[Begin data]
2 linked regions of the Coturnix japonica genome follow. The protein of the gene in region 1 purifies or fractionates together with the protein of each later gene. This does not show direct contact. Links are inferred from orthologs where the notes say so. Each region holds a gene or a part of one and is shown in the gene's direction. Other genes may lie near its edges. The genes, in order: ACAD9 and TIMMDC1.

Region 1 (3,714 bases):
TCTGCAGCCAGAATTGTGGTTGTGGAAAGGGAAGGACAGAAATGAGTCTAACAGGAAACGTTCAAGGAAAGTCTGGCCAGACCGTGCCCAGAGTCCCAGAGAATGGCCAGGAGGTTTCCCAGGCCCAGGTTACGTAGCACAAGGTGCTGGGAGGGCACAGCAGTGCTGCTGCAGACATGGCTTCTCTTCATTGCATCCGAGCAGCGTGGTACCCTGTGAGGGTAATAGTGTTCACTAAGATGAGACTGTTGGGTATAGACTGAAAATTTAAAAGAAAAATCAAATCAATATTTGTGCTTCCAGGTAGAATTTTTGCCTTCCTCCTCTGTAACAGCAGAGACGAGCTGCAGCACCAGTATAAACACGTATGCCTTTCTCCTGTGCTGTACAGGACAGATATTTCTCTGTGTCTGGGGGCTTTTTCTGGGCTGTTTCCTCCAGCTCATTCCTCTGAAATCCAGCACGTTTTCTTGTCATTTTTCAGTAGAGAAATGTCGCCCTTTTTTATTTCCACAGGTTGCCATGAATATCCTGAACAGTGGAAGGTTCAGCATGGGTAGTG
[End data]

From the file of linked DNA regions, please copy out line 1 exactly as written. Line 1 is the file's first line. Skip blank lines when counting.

2 linked regions of the Coturnix japonica genome follow. The protein of the gene in region 1 purifies or fractionates together with the protein of each later gene. This does not show direct contact. Links are inferred from orthologs where the notes say so. Each region holds a gene or a part of one and is shown in the gene's direction. Other genes may lie near its edges. The genes, in order: ACAD9 and TIMMDC1.